Human Rights; Legal and Political Theory.
Steven Greer, Professor of Human Rights, studied Law at the University of Oxford and Sociology at the London School of Economics, and has a PhD in Law from the Queen's University of Belfast (QUB). In addition to the University of Bristol, he has taught at QUB and the University of Sussex, held visiting appointments at the Universities of Hannover (West Germany), Wollongong (Australia), and the International Institute of Human Rights in Strasbourg (France), and delivered guest lectures and academic papers all over the world including China. He is also Fellow of the Academy of Social Sciences and Fellow of the Royal Society of Arts, has acted as consultant/advisor to various organisations - including the Council of Europe and others in the UK, Northern Ireland, Palestine, and Nepal - and been a Nuffield Foundation Visiting Research Fellow at the Oñati International Institute for the Sociology of Law (Spain) and a British Academy Research Fellow at the University of Bristol. He is consultant editor (Human Rights) for Amicus Curiae and has published widely, particularly in the fields of criminal justice, human rights, and law and terrorism. His book Supergrasses: A Study in Anti-Terrorist Law Enforcement in Northern Ireland (Clarendon Press, 1995) came runner-up in the Socio-Legal Studies Association/Oxford University Press Socio-Legal Book Prize in 1995, while The European Convention on Human Rights: Achievements, Problems and Prospects (Cambridge University Press, 2006) was short-listed with two other titles for the Hart Socio-Legal Book Prize 2008. Some of Professor Greer’s published and other work has been translated into half a dozen languages. Current research projects include a book, co-authored by Professor Janneke Gerards (Radboud University of Nijmegen, the Netherlands) and Rosie Slowe (University of Bristol), about human rights in the Council of Europe and the European Union.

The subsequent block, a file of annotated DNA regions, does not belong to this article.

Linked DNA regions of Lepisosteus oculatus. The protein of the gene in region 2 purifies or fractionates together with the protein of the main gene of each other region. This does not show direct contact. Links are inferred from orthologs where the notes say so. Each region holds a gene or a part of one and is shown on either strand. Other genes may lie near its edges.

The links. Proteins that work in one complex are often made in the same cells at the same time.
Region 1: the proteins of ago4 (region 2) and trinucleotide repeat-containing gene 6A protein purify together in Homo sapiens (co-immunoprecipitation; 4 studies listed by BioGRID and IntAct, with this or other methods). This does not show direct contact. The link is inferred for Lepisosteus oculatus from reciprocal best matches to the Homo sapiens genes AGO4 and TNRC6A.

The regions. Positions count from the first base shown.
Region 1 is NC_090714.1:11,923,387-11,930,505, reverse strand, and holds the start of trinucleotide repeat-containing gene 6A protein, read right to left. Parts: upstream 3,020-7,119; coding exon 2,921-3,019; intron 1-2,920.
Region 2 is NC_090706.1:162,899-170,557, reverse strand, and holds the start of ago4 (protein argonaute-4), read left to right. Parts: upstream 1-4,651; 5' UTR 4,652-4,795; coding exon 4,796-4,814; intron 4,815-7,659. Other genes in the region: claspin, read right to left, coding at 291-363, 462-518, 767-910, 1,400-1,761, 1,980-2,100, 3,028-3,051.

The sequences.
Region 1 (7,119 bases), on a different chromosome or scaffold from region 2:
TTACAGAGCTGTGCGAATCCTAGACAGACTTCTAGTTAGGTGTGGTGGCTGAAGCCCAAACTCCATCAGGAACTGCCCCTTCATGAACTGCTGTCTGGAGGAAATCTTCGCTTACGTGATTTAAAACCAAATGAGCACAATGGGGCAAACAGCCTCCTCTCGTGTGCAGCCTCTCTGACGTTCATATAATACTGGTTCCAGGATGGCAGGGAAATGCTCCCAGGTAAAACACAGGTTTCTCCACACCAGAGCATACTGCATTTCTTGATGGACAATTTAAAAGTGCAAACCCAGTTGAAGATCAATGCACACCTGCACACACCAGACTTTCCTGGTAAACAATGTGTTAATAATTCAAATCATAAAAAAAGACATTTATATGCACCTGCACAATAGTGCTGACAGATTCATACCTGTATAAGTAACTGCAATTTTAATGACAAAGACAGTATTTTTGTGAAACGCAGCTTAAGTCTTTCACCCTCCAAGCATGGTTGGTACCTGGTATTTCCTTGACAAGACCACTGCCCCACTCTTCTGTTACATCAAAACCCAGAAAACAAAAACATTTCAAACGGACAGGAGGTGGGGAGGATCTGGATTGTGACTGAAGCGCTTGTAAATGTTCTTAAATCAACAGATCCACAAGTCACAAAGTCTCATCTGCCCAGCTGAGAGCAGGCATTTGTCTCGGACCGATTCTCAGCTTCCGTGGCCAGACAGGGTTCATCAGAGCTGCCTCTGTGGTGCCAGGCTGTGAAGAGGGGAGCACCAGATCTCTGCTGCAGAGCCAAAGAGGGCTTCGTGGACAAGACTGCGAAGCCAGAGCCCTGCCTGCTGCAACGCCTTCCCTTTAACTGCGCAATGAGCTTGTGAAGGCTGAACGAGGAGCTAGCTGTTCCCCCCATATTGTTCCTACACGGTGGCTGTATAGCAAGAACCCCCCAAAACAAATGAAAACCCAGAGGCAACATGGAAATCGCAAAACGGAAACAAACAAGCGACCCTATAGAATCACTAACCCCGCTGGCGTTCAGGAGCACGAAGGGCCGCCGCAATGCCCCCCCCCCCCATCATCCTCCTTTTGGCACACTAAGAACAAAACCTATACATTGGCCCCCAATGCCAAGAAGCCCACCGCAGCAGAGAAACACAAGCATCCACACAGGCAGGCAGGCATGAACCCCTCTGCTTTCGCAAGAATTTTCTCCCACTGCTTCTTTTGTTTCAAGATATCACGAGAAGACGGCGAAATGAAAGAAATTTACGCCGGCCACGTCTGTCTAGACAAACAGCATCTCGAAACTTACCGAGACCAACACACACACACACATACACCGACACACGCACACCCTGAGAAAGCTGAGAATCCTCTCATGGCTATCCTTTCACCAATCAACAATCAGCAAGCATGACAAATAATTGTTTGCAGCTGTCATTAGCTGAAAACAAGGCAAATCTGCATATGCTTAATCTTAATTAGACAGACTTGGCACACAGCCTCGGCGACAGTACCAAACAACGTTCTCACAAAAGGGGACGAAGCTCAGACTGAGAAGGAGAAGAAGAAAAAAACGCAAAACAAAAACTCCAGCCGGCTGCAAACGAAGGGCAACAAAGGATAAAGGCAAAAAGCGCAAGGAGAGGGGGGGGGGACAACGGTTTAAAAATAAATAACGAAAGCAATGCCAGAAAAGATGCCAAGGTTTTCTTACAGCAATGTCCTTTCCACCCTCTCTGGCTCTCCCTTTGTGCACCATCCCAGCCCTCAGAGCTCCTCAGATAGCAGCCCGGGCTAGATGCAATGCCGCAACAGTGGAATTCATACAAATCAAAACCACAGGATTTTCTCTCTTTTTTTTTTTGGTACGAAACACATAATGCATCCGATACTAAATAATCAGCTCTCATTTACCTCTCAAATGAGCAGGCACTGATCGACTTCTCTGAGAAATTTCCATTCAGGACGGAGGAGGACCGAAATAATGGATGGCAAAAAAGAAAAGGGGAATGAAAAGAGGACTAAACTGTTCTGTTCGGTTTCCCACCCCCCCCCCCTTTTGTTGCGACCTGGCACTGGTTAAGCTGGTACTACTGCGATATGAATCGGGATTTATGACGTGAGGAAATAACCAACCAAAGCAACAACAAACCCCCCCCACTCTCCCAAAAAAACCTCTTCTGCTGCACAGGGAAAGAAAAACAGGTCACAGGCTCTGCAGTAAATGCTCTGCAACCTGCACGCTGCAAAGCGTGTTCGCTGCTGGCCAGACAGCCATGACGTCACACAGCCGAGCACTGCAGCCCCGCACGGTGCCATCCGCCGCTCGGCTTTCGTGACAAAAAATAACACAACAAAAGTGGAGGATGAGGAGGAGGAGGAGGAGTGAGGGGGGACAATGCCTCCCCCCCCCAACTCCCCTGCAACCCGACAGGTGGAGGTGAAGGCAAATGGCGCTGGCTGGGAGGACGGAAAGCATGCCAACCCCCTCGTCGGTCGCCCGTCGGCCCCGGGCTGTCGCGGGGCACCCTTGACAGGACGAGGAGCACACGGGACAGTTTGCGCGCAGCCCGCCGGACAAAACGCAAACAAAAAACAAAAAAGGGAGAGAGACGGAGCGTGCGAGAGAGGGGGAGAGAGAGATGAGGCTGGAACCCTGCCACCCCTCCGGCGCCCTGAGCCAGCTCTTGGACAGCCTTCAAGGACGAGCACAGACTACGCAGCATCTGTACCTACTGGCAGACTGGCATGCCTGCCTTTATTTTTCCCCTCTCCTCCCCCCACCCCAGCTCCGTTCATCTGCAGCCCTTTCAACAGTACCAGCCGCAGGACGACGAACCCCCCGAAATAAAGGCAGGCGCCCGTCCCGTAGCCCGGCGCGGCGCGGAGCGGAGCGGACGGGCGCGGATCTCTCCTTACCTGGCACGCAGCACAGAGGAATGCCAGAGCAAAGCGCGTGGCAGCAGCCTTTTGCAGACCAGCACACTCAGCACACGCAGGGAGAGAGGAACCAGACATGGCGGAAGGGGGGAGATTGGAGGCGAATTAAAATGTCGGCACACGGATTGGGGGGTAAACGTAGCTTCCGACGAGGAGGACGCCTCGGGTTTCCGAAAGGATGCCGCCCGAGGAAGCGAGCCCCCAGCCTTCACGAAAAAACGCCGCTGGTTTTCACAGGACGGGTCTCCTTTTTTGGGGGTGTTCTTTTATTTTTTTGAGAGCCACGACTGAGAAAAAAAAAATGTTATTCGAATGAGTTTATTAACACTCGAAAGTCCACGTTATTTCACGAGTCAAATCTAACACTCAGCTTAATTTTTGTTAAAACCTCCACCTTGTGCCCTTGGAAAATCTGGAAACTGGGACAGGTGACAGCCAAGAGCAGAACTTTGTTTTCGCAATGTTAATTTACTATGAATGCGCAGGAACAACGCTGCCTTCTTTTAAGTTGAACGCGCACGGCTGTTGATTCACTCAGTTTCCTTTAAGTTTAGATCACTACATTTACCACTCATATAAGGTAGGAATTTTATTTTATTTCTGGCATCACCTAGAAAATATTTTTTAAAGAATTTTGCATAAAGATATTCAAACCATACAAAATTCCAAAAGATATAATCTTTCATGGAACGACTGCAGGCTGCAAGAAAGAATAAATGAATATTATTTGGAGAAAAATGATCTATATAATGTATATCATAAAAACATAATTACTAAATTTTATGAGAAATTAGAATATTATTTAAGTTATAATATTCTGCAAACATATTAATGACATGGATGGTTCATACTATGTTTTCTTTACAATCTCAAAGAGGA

- Greer, S & Slowe, R, 2015, The Conservatives’ Proposals for a British Bill of Rights: Mired in Muddle Misconception and Misrepresentation?. European Human Rights Law Review., pp. 370-81
- Greer, S, 2015, Is the prohibition against torture, inhuman and degrading treatment really ‘absolute’ in international human rights law?. Human Rights Law Review, vol 15 ., pp. 101-137
- Greer, S, 2015, The myth of the “securitized Muslim community”: the social impact of post-9/11 counterterrorist law and policy in the west. in: Genevieve Lennon, Clive Walker (eds) Routledge Handbook of Law and Terrorism . routledge, London, pp. 400-115
- Greer, SC & Wildhaber, L, 2012, Revisiting the debate about ‘constitutionalizing’ the European Court of Human Rights. Human Rights Law Review, vol 12., pp. 655-687
- Greer, S, 2012, Universalism and Relativism in the Protection of Human Rights in Europe. in: Conference on the Margin of Appreciation and Cultural Diversity in Europe, University of Helsinki.
- Greer, S, 2012, Are the rights derived from Article 3 of the European Convention on Human Rights ‘absolute’ and does it matter?. in: Shaping Rights: The Role of the European Court of Human Rights in Determining the Scope of Human Rights, Faculty of Law, University of Ghent, Belgium.
- Greer, S, 2011, Should police threats to torture suspects always be severely punished? Reflections on the Gäfgen case. Human Rights Law Review, vol 11., pp. 67 - 89
- Greer, S, 2011, The New Admissibility Criterion. in: S Besson (eds) The European Court of Human Rights After Protocol 14: Preliminary Assessment and Perspectives. Schulthess, Switzerland, pp. 35 - 46
- Greer, S, 2011, Exceptional Courts and the European Court of Human Rights. in: F Ni Aolain, O Gross (eds) Guantanamo and Beyond: Exceptional Courts and Military Commissions in Comparative and Policy Perspective. Cambridge University Press
- Greer, S, 2011, The impact of the new admissibility criterion. in: Conference on the European Court of Human Rights after Protocol 14 – Preliminary Assessment and Perspectives.